Navy is not done this regular season, of course. The Midshipmen will make the trip to Philadelphia for the traditional Army-Navy Game in two weeks. Navy has beaten their rivals from West Point 13 straight times for the longest winning streak in the series.
It may be hard to believe, but Miami is in position to end the season with nine wins. That assumes, of course, the Hurricanes avoid a second half meltdown against Pittsburgh and close out the year with a bowl win. For now, Miami should be feeling pretty good as the Hurricanes have stomped Pitt in the first half of an early kickoff in western Pennsylvania. Miami took a 23-3 lead into the half.
Miami has more than doubled the total offensive production of the Panthers, outgaining Pitt at halftime 248 yards to 102. The Panthers have just 36 passing yards and 66 rushing yards in the half. Pitt also had a turnover with Nathan Peterman having a pass picked off by Artie Burns.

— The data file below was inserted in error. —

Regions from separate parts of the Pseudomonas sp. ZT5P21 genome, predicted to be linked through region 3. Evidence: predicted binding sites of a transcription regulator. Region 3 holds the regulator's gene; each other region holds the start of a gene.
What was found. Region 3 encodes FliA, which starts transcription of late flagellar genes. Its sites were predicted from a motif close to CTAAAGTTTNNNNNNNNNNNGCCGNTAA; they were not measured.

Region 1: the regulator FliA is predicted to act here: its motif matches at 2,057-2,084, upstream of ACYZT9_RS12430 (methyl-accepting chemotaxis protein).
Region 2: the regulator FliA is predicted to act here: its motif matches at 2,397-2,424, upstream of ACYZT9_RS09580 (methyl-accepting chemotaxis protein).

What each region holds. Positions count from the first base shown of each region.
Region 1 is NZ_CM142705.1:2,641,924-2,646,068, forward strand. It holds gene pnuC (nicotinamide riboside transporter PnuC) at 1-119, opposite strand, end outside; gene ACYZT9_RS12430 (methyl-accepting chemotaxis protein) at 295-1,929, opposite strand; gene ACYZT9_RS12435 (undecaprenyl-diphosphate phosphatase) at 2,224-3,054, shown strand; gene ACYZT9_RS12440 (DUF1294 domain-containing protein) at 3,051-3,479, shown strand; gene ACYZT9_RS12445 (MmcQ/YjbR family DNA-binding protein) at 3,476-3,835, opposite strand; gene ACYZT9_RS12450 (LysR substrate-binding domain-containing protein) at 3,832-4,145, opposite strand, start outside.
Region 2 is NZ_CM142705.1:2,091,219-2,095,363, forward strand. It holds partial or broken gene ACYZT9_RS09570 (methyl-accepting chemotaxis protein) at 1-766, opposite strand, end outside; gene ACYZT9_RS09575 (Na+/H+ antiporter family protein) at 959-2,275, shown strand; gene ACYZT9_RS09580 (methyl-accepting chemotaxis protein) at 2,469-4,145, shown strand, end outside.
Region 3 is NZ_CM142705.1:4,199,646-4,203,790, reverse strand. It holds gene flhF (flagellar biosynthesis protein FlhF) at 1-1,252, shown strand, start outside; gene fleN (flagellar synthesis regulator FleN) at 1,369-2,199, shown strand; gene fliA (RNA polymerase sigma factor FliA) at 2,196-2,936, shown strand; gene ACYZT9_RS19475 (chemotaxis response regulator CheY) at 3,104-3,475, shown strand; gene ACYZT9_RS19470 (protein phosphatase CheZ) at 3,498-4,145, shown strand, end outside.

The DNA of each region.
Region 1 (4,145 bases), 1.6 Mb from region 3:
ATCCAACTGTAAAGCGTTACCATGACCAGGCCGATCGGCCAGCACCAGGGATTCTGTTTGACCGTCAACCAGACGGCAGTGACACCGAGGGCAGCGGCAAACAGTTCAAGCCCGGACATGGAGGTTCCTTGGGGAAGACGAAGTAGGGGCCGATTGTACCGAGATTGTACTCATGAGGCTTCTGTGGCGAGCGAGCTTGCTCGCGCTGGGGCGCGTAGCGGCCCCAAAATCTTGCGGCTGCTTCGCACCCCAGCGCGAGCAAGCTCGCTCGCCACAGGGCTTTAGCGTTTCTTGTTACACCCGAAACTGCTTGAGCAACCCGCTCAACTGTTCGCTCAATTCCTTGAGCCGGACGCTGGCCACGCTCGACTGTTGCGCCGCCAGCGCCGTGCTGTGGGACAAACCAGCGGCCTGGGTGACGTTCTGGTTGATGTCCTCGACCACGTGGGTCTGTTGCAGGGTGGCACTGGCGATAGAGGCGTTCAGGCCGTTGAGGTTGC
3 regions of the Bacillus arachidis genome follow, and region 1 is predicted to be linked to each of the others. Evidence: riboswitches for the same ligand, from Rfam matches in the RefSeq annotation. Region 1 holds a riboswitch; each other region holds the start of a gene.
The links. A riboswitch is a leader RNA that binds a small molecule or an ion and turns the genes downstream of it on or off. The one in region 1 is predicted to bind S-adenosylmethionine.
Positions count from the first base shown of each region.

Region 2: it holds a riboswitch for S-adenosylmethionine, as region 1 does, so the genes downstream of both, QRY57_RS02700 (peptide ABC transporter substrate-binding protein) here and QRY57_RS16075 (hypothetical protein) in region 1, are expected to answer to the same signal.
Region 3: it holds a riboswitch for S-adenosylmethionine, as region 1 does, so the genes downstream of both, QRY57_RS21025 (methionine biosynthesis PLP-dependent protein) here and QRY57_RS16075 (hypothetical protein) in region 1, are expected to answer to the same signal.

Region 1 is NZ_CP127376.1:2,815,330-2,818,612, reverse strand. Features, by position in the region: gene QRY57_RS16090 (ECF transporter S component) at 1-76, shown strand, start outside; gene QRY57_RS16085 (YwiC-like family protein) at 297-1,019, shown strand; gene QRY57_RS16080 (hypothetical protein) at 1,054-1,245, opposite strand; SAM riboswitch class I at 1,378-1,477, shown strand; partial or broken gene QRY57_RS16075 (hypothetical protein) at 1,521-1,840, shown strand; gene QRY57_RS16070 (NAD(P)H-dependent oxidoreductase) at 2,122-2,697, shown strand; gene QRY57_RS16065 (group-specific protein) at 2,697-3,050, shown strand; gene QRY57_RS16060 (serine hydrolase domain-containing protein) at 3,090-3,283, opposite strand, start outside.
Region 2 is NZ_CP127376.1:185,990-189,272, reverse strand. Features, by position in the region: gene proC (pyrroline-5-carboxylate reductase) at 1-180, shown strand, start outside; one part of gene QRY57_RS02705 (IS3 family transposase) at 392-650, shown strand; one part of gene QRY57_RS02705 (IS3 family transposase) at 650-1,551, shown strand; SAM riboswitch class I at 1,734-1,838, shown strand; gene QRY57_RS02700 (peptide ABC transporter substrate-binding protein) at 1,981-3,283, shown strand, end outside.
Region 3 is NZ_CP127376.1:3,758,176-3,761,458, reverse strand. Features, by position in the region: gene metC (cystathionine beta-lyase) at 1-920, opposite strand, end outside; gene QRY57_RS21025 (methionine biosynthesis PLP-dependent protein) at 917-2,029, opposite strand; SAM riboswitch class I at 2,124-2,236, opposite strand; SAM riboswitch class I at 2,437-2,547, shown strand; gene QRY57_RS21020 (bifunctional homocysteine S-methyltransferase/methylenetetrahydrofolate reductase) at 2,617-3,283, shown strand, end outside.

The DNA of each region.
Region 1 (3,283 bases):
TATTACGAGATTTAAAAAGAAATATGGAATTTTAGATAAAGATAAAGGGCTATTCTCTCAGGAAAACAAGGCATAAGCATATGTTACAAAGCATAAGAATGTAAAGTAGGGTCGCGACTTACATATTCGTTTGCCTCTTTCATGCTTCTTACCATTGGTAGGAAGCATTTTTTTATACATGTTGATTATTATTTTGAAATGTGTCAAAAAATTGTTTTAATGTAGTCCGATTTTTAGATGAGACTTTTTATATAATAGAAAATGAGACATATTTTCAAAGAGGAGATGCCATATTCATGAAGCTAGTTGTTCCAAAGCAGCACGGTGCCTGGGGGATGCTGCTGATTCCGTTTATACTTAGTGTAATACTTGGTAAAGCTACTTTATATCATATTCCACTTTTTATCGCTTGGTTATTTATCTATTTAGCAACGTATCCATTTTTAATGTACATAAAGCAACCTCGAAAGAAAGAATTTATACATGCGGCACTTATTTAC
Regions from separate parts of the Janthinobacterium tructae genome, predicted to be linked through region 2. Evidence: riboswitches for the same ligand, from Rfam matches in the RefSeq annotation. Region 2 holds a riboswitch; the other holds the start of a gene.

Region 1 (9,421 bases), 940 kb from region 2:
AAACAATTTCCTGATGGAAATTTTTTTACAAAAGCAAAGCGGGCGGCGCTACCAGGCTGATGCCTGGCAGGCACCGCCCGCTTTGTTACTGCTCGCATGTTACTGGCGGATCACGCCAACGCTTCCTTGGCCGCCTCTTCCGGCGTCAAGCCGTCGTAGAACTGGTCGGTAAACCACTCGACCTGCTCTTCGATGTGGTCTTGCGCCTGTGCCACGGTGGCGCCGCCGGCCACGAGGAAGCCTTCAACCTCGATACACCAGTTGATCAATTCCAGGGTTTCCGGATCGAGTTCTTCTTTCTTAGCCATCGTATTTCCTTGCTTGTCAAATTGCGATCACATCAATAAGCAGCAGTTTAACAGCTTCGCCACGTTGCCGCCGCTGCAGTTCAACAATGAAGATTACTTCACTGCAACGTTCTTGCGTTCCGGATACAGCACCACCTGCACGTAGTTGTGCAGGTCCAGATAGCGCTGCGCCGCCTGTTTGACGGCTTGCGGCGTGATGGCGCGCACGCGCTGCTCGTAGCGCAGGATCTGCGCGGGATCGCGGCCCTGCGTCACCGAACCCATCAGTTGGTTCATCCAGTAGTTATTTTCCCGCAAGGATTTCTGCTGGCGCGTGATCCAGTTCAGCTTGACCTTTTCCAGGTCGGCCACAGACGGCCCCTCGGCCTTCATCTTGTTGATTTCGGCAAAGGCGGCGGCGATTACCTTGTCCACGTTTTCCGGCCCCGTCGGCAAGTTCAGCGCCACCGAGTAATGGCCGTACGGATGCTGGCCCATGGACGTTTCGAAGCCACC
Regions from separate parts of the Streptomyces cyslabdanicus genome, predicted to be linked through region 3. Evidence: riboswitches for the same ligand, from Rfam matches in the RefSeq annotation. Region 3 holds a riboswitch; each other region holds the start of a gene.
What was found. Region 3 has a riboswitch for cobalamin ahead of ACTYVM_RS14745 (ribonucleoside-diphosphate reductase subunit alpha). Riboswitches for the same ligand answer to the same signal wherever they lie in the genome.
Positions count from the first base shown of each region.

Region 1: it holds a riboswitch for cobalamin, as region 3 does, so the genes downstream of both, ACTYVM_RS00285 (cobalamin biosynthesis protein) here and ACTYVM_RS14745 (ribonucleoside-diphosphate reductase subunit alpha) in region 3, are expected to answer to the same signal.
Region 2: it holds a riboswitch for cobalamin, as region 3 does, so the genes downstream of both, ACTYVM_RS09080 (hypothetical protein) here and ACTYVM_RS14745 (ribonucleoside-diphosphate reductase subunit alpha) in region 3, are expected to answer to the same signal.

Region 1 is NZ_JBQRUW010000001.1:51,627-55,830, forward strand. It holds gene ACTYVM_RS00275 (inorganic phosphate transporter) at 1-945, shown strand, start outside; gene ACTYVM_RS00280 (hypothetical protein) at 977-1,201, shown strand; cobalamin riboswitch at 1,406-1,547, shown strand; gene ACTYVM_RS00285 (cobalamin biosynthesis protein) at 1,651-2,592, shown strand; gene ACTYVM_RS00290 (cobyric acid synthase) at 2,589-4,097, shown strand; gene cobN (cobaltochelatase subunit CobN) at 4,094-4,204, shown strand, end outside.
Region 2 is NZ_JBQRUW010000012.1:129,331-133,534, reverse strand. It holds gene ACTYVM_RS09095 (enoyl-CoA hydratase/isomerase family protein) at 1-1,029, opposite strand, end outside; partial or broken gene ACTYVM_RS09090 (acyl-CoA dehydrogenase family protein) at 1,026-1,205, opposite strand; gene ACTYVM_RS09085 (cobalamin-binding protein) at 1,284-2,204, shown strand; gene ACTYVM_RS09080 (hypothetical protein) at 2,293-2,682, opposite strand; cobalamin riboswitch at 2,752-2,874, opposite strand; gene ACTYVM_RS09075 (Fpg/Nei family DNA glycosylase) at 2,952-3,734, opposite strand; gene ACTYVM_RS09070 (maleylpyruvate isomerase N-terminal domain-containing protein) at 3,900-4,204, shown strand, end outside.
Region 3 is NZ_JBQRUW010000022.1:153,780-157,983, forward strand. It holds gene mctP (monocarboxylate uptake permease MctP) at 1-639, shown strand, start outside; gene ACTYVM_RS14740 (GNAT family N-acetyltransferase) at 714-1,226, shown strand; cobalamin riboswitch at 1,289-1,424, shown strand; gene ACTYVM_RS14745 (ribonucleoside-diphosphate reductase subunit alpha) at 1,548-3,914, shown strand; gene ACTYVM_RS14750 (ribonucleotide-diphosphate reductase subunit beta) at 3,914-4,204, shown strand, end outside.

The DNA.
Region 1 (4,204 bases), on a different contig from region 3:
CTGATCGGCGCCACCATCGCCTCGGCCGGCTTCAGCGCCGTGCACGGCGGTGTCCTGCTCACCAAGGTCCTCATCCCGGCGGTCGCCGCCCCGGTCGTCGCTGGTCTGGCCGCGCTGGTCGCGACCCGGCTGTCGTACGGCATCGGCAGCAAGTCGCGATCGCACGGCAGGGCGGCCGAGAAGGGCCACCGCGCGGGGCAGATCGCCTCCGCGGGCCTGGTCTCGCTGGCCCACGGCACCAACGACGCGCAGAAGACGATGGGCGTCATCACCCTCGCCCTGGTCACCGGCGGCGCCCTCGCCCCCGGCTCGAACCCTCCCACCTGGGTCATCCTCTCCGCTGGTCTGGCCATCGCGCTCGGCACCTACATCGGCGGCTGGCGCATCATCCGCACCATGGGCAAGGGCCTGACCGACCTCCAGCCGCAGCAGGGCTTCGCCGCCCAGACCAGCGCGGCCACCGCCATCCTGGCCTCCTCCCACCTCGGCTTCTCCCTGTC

Miami quarterback Brad Kaaya has completed 13 of 23 pass attempts for 166 yards, with Rashawn Scott on the receiving end of the touchdown play and leading the team with 50 receiving yards. Miami’s Joseph Yardley leads all players with 64 rushing yards. Pitt’s star receiver, Tyler Boyd, has just one catch for eight yards.
If Houston is going to slow down Navy’s offense, keeping it off the field is a good way to go about it. In a battle for the American Athletic Conference West Division title, and home field advantage in the AAC Championship Game, Houston has used methodic ball control to its advantage and leads the Midshipmen 24-14 at halftime. Greg Ward Jr.‘s five-yard touchdown run gave the home team the lead just minutes after Houston successfully converted a fourth down and short after a timeout.
Houston took the game’s opening possession 82 yards for a touchdown after 13 plays for an early lead. Greg Ward Jr. completed a short pass to Steven Dunbar from five yards out for the score, but Navy answered with a touchdown drive on their opening possession. Keenan Reynolds ripped off a 52-yard run and later capped the drive with a 13-yard touchdown run to tie the game at 7-7.
Houston again put together a lengthy and time-consuming touchdown drive on the ensuing possession. The Cougars took 13 plays to move 76 yards for a score, this time seeing Brandon Wilson complete the drive with a 17-yard touchdown run for a 14-7 lead. The two teams exchanged punts before Navy once again tied the game with Reynolds completing a 26-yard touchdown pass to Jamir Tillman.